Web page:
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    +1 for asking questions. Interviewers love when you ask questions for clarification. It shows that you are truly trying to gain comprehension about a topic. – Brian Apr 6 '15 at 13:54
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    I'd likely suggest that the questions should show some degree of research and thought being put into them. Rather than asking for technical details about a specific technology, ask questions that can't easily be answered by reading what is on the company website. – JB King Apr 6 '15 at 23:21
  • @JBKing Thank you all for the comments. Do you think that if I ask too many questions, interviewer may think that I'm wasting his time to broaden my own (technical) knowledge? Can I avoid giving that impression by asking mostly non-technical questions? – HuN Apr 7 '15 at 1:51
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    @HuN, you'd be asking too many questions if you go way over time to my mind. For example, asking about how does Visual Studio compile C# code would be purely technical whereas asking the company about how do they determine when to transition from one version of Visual Studio to the next may come across better(assuming they use that tool). Ask questions that focus on the job and having the interviewer imagine you in the job would be my main suggestion. Non-technical questions that can easily be found on the company website would also probably come across poorly. – JB King Apr 7 '15 at 15:56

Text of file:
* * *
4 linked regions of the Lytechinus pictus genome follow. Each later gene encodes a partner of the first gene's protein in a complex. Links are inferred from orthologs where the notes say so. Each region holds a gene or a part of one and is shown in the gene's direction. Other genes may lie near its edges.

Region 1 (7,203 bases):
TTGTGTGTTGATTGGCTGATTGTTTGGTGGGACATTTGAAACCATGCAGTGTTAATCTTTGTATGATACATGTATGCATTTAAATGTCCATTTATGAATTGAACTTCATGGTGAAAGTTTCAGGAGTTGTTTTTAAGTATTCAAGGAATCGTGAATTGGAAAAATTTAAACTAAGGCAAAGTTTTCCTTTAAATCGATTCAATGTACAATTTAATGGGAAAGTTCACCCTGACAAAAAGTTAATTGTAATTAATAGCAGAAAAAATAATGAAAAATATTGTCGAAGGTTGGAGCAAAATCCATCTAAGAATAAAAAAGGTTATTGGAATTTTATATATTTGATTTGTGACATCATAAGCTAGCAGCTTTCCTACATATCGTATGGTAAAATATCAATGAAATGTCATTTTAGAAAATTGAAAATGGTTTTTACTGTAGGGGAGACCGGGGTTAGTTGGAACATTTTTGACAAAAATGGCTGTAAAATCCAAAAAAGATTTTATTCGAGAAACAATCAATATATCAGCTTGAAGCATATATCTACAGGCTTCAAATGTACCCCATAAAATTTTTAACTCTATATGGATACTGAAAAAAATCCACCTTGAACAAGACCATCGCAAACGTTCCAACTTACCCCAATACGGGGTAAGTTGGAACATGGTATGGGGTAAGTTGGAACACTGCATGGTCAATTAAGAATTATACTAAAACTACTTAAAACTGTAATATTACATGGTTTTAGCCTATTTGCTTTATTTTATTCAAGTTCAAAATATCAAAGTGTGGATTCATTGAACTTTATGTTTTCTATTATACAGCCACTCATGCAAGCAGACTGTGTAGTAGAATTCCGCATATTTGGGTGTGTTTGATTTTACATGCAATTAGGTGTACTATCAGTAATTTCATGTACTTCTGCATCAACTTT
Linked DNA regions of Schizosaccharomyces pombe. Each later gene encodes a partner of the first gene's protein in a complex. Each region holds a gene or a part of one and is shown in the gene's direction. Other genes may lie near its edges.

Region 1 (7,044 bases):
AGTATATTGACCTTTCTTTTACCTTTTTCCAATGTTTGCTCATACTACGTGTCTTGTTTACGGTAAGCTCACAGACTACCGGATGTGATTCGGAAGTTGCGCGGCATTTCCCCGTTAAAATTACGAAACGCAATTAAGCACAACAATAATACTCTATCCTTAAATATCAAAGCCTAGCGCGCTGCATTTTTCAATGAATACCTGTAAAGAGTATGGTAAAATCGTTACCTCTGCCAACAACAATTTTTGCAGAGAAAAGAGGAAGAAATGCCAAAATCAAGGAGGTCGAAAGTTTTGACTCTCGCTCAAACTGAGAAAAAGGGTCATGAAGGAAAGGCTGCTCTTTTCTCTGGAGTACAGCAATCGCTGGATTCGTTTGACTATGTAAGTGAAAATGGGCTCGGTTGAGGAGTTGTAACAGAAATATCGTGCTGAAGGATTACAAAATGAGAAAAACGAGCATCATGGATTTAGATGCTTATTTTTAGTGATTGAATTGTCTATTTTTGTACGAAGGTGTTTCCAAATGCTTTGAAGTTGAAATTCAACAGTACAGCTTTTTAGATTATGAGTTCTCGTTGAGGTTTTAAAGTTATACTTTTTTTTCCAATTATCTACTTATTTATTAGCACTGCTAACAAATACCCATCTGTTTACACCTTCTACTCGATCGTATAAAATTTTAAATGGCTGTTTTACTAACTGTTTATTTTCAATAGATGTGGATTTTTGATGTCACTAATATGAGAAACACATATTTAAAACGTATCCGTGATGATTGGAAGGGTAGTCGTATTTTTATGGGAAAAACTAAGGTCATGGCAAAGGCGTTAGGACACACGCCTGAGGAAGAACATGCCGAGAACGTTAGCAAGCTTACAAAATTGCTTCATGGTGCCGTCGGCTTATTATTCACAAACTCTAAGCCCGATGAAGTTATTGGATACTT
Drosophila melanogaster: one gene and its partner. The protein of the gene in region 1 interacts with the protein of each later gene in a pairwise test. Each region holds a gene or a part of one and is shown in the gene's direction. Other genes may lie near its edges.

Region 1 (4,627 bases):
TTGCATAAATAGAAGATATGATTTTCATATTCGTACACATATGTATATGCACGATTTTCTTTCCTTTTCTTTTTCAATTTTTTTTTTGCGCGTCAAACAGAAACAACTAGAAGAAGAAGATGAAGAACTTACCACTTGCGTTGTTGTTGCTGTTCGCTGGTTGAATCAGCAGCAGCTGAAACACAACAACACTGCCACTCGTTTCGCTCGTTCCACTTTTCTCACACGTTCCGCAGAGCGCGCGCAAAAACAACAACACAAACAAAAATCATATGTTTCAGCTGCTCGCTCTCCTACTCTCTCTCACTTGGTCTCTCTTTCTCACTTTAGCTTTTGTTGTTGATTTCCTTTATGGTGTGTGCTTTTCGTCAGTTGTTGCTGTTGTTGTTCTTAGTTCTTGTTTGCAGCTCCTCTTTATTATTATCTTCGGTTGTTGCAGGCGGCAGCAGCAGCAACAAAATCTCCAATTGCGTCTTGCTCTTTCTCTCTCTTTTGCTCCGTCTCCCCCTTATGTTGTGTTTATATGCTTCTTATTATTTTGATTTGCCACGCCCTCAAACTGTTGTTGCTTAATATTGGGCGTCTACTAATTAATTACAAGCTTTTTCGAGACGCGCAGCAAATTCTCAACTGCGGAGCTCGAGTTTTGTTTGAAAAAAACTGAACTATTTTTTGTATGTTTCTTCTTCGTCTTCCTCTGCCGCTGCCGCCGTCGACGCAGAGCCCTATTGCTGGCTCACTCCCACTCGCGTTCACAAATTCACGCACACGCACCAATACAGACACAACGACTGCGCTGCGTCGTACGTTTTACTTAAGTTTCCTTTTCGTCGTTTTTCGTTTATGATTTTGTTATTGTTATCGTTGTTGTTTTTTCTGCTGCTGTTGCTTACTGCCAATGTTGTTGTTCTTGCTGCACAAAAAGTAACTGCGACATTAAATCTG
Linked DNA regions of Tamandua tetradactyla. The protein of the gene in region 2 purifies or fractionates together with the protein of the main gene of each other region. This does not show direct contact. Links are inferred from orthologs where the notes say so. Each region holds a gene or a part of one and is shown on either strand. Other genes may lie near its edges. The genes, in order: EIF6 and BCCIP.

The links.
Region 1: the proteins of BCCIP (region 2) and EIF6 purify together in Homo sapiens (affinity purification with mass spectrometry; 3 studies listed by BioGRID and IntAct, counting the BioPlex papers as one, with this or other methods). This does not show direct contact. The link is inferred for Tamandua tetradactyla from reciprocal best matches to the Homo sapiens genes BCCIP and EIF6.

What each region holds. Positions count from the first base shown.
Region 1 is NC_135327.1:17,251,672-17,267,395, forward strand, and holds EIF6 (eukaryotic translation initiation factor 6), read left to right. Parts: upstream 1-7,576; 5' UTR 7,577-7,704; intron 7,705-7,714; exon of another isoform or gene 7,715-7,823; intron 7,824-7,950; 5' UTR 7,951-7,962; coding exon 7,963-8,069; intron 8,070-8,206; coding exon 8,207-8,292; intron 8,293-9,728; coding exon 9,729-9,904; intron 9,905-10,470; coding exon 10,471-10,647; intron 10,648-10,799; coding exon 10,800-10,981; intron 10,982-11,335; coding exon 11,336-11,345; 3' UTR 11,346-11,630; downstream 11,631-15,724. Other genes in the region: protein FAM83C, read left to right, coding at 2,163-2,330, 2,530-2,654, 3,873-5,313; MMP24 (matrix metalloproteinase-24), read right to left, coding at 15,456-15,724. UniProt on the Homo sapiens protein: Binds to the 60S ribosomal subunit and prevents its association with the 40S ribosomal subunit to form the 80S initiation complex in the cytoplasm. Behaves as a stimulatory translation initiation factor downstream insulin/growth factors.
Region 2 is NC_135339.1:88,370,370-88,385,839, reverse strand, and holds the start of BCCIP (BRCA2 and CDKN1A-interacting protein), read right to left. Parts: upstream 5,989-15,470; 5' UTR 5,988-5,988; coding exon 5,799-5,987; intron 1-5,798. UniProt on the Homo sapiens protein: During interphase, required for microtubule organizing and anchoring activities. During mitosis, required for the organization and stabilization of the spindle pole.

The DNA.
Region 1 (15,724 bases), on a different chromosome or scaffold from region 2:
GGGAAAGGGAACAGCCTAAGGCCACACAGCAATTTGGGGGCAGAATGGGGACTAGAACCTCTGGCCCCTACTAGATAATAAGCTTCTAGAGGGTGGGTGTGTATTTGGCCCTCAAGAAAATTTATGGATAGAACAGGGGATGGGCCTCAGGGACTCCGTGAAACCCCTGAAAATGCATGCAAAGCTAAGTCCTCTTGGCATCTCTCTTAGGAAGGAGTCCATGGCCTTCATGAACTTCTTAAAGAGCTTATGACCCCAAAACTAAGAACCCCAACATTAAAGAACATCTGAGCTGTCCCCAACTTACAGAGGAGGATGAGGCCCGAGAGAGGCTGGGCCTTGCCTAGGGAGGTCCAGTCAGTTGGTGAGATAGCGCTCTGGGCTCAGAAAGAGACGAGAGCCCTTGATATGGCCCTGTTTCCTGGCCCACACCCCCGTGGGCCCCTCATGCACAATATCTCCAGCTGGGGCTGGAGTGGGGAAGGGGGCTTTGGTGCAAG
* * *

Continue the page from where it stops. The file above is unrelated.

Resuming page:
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I would hope a mid-level developer wants to be an upper-level developer some day. You'll need to keep coding and asking lots of questions. Many of those questions you'll end up answering yourself through trial and error along with research. Nothing wrong with this. It's called learning.

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Ask questions that would be needed for you to a good job and make sure you're the right fit for the job. Ask about the tech stack, about how services interact with each other, about the company culture and who you would be working with. Asking the right questions make you more productive and a good hiring manager sees this.

  • Thank you Joe. When it comes to benefits, I usually advice people to not ask that too early - it gives the impression of someone caring more about money than about solving interesting problems. There will usually be plenty of opportunities to ask that later. However, it's important to not come off as someone that cares more about "what's in it for me" than contributing and making a difference. – Andreas Ahrens Apr 8 '15 at 13:17
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Use examples from your work experience where you have had to investigate a new technology or technique.

E.g. the initial proof of concept was to slow for production so I investigated the possible solutions and taught my self node.js and rebuilt the system using that.